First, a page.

The importance of Circle

Why circles?  I am drawn to art pieces featuring them, we sit in circle for our women’s groups…..what is it about circles?………..As I prepare to write this piece, I pull favorite books off my shelves for guidance and familiar support.  John O’Donohue is a regular companion of mine; I flip open Anam Ċara and the page revealed to me is about time as circle.  Thanks, John, for seeing me………

 

Circles are sacred.  Intuitively, we all know this in some way, but the intuitive is imaginal and poetic, so words may fail us if we are asked to explain.  It is no accident that the women’s groups often meet in circle to share, reflect, and Work, and because I facilitate circles locally, this topic is particularly relevant to me and the community service I do.

 

To sit in circle is to be in belonging.  “Belonging is a circle that embraces everything” (John O’Donohue, Eternal Echoes).  You are within a space shared by others, safe and contained.  It is a shape of equality, collaboration, and shared representation and responsibility.  Voice is given equivalent space and value from all participants.    There are no leaders - no one is set apart, above, or outside;  a space of power-with as opposed to power-over.

 

If we were all to sit in a circle and confess our sins, we would laugh at each other for lack of originality” (Kahlil Gibran)

 

Circles are a symbol of rhythm and continuity and a way to mark time, such as the sun’s daily rise and fall, the earth’s seasonality and shifts from winter into spring, and Moon’s march from new to full to new again.  Human life, individually and generationally mirrors this ebb and flow of time and energy as circle - the flow of breath, the beating of the heart, a woman’s menstrual cycle,  and the cycle of creativity, artistically and generatively -  birth to life to death, followed by rebirth, repeated indefinitely.  The recognition of parallel cycles confers a sense of belonging between human and earth, our pulse of life insinuating greater, continuous patterns.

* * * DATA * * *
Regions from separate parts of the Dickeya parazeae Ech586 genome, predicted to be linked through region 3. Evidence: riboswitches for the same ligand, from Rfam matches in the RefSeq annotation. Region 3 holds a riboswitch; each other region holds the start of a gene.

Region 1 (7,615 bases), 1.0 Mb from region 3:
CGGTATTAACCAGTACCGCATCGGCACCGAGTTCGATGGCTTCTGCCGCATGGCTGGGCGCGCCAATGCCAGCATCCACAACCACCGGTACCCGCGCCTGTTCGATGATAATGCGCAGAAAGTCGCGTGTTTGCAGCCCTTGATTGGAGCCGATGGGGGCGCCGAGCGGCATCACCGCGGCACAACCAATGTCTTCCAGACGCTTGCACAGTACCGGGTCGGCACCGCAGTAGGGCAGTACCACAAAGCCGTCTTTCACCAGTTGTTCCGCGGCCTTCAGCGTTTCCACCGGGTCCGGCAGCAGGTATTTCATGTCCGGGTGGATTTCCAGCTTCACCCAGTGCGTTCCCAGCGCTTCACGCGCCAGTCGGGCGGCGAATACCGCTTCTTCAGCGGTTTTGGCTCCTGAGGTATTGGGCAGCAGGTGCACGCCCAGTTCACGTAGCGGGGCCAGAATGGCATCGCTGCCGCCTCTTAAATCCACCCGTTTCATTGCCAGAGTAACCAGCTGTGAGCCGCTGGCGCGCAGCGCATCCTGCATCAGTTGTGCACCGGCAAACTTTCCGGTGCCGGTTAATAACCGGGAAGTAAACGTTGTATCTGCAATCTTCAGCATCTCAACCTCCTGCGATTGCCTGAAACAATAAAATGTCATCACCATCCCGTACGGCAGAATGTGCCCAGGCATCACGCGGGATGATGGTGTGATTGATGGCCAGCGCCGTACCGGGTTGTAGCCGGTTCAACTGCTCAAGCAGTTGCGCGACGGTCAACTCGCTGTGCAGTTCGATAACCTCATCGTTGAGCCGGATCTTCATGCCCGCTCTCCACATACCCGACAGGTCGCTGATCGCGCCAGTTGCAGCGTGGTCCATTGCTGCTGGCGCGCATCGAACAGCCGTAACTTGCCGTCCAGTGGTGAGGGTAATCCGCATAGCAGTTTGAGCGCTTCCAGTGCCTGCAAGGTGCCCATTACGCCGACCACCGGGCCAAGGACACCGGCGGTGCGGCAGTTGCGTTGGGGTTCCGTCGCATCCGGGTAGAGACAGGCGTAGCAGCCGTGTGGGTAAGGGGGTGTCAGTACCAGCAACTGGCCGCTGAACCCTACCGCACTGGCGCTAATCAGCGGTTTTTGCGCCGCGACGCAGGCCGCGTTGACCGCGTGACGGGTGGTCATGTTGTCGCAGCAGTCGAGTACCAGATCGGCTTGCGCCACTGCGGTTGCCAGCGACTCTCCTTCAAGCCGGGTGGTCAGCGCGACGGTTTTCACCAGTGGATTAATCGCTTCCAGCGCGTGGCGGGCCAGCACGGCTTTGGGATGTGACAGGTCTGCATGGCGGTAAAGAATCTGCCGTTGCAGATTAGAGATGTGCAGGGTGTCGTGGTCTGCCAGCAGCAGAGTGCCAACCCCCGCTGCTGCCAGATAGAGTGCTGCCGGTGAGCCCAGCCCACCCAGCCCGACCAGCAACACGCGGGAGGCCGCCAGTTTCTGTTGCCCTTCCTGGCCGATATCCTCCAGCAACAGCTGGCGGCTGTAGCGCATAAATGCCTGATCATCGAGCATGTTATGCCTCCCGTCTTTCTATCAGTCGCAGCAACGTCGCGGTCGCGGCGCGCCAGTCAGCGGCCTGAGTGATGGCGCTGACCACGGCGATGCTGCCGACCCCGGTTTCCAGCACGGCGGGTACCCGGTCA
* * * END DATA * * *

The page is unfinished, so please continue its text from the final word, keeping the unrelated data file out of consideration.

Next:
The sanctity of circle is reflected in many spiritual, religious, ethnic, and language traditions, such as the medicine wheel of Native Americans, the wedding ring of Judeo-Christians, the enso or Buddhist sacred circle, the yin/yang symbology of the Chinese, a representation of the feminine for ancient humanity, the casting of circle by Wiccans, and the ancestral, serpentine ouroboros.  The word circle comes from the Greek word kirkos (circle), referring to the pattern birds of prey make when flying, and the Latin word circus, an enclosure for funerary games1.  The goddess , Circe, is represented by a “death-bird”1 or falcon, alluding to the relationship of circle to life, death, rebirth.  The Celtic tradition, my own ancestral lineage, had a prayer technique called Caim, where an invisible circle was drawn around an individual while a protective prayer was said, containing that individual in their own receptacle of protection and love, a space of spiritual holding and belonging.

 

Everywhere you stand, you are in circle” (John O’Donohue, Longing and Belonging)

 

Reflections for the reader:

-          Do you have a spiritual practice or ancestry that involves circles?

-          Have you sat in circle with others? If so, how does that space FEEL compared to a more linear, instructional group space?

-          How do the rhythms and cycles of your life reflect greater patterns?

-          Do you have a favorite art piece representative of circle? (A personal favorite is Christopher Colville’s gunpoweder generated circle from the series Ouroboros  https://www.artsy.net/artwork/christopher-colville-ouroboros-10#! )

 

A blessing is a circle of light drawn around a person to protect, heal, and strengthen” (John O’Donohue)  It is my hope that the reader has a new understanding and appreciation of the symbol of circle, what it means to sit in circle, and a sense of belonging, individual and communal, that circle can confer.  * Thank you for reading *

 

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  1. Walker, BG. The Woman’s Encyclopedia of Myths and Secrets.
    1. Also see https://en.wikipedia.org/wiki/Hen_harrier

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Written by Dr. Allison Mitch, please reference this work appropriately. For questions, please email wildwomaninthesuburbs@gmail.com

Photo by David Besh from Pexels - I chose this picture because moon is another favorite artistic and visual representation of circle, in part, because the women's and family circles I facilitate are moon-based.

 

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